Fedewa, A., Davis, M. A., & Ahn, S. (2015). Effects of stability balls on children’s on-task behavior, academic achievement, and discipline referrals: A randomized controlled trial. American Journal of Occupational Therapy, 69(2), 6902220020p1-6902220020p9.
Gaston, A., Moore, S., & Butler, L. (2016). Sitting on a stability ball improves attention span and reduces anxious/depressive symptomatology among grade 2 students: A prospective case-control field experiment. International Journal of Educational Research, 77, 136-142.
Macphee, F. L., Merrill, B. M., Altszuler, A. R., Ramos, M. C., Gnagy, E. M., Greiner, A. R., ... & Pelham, W. E. (2019). The Effect of Weighted Vests and Stability Balls With and Without Psychostimulant Medication on Classroom Outcomes for Children With ADHD. School Psychology Review, 48(3), 276-289.
Mcgill, S.m., et al. “Sitting on a Chair or an Exercise Ball: Various Perspectives to Guide Decision Making.” Clinical Biomechanics, vol. 21, no. 4, 2006, pp. 353–360., doi:10.1016/j.clinbiomech.2005.11.006.
Mead, T., Scibora, L., Gardner, J., & Dunn, S. (2016). The impact of stability balls, activity breaks, and a sedentary classroom on standardized math scores. Physical Educator, 73(3), 433.
Kingma, Idsart, and Jaap H. Van Dieën. “Static and Dynamic Postural Loadings during Computer Work in Females: Sitting on an Office Chair versus Sitting on an Exercise Ball.” Applied Ergonomics, vol. 40, no. 2, 2009, pp. 199–205., doi:10.1016/j.apergo.2008.04.004.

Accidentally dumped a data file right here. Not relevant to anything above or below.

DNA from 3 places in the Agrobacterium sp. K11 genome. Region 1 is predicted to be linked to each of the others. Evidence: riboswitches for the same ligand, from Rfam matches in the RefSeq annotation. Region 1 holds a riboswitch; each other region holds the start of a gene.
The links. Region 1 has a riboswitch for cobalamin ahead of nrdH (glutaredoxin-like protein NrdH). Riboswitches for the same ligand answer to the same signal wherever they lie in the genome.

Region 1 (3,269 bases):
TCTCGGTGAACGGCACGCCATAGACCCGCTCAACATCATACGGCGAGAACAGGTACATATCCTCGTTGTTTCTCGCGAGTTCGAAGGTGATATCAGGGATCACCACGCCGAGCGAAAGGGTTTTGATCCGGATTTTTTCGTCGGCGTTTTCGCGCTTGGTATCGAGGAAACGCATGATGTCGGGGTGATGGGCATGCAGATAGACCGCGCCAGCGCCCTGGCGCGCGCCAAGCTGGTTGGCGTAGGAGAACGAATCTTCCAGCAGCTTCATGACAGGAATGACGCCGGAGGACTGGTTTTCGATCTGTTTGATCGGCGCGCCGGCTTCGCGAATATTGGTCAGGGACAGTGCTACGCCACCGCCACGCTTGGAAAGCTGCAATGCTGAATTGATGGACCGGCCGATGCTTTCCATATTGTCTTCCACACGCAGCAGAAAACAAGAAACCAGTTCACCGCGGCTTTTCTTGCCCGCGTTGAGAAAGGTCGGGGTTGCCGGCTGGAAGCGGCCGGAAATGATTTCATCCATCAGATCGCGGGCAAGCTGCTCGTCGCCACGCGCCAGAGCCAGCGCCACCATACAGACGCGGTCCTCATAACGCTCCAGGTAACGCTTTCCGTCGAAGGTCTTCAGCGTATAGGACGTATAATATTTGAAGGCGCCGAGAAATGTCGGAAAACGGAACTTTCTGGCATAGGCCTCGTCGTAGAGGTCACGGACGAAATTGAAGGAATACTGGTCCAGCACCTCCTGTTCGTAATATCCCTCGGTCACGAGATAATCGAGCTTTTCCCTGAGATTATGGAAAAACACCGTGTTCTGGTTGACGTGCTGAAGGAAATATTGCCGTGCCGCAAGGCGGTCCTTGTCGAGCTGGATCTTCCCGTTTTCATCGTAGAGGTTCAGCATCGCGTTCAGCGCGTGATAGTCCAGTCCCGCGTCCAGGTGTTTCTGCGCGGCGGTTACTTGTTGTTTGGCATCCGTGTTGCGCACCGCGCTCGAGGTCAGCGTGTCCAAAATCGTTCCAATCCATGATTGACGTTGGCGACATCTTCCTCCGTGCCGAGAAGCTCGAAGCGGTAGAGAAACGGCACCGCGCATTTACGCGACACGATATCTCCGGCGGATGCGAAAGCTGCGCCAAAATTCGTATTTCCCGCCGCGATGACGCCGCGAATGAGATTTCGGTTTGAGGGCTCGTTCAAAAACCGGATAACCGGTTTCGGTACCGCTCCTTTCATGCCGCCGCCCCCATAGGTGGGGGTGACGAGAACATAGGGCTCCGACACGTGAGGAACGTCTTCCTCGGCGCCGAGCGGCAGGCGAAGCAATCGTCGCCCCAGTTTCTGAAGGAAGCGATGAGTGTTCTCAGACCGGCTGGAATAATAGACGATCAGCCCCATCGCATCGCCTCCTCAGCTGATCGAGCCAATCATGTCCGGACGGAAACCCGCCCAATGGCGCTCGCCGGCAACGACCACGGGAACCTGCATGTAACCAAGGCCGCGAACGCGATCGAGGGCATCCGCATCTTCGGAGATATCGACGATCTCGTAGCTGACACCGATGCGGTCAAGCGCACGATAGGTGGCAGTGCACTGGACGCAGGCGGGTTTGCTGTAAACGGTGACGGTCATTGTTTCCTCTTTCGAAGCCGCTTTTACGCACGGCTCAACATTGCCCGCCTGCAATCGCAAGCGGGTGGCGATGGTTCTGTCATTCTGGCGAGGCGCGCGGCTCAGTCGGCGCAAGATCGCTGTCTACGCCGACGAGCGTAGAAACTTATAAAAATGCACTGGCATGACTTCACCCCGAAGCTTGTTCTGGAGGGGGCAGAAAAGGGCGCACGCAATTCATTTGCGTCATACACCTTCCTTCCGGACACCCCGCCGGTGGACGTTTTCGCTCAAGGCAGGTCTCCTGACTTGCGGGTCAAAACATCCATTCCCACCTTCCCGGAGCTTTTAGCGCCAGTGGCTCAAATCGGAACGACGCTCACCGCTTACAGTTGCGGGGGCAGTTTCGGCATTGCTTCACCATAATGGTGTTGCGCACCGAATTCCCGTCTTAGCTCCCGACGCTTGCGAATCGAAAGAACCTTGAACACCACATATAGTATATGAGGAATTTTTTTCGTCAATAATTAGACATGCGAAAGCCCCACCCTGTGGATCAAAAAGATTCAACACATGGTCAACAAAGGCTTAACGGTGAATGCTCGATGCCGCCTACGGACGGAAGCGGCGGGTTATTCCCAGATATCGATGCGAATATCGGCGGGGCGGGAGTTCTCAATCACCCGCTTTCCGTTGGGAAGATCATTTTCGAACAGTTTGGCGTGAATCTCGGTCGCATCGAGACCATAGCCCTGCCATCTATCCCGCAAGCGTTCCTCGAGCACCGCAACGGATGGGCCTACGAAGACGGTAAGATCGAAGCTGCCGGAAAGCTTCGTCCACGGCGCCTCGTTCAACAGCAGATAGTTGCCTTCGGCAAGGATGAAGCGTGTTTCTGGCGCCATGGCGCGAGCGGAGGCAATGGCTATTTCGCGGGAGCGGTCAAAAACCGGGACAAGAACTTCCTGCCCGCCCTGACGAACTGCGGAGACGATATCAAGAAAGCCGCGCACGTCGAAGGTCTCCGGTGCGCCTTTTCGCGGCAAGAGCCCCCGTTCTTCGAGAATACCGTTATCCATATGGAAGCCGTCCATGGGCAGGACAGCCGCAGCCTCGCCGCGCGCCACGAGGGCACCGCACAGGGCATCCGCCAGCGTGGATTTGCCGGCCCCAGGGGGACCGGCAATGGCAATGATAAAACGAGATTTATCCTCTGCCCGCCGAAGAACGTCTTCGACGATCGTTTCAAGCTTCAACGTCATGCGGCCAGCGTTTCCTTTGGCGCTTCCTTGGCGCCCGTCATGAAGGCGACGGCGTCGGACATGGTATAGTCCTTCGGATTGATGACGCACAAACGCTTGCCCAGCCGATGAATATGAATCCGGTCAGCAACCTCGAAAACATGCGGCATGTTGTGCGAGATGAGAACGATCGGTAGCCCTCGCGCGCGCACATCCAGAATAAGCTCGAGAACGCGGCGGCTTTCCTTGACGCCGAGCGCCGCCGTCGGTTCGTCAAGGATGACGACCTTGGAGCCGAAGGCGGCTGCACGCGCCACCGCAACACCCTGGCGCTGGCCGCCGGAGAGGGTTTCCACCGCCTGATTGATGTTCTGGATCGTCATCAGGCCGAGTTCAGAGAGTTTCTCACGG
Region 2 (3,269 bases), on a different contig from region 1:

Krombach, T., & Miltenberger, R. (2019). The Effects of Stability Ball Seating on the Behavior of Children with Autism During Instructional Activities. Journal of autism and developmental disorders, 1-9.
Olson, N. A., Panahon, C. J., & Hilt-Panahon, A. (2019). Investigating the Effects of Stability Balls on Classwide Student Behavior and Academic Productivity. Journal of Applied School Psychology, 35(3), 201-214.
SADR, N. M., Haghgoo, H. A., Samadi, S. A., Rassafiani, M., Bakhshi, E., & Hassanabadi, H. (2017). The impact of dynamic seating on classroom behavior of students with autism spectrum disorder. Iranian journal of child neurology, 11(1), 29.
Tanoue, Hironori, et al. “Effects of a Dynamic Chair on Pelvic Mobility, Fatigue, and Work Efficiency during Work Performed While Sitting: a Comparison of Dynamic Sitting and Static Sitting.” Journal of Physical Therapy Science, vol. 28, no. 6, 2016, pp. 1759–1763., doi:10.1589/jpts.28.1759.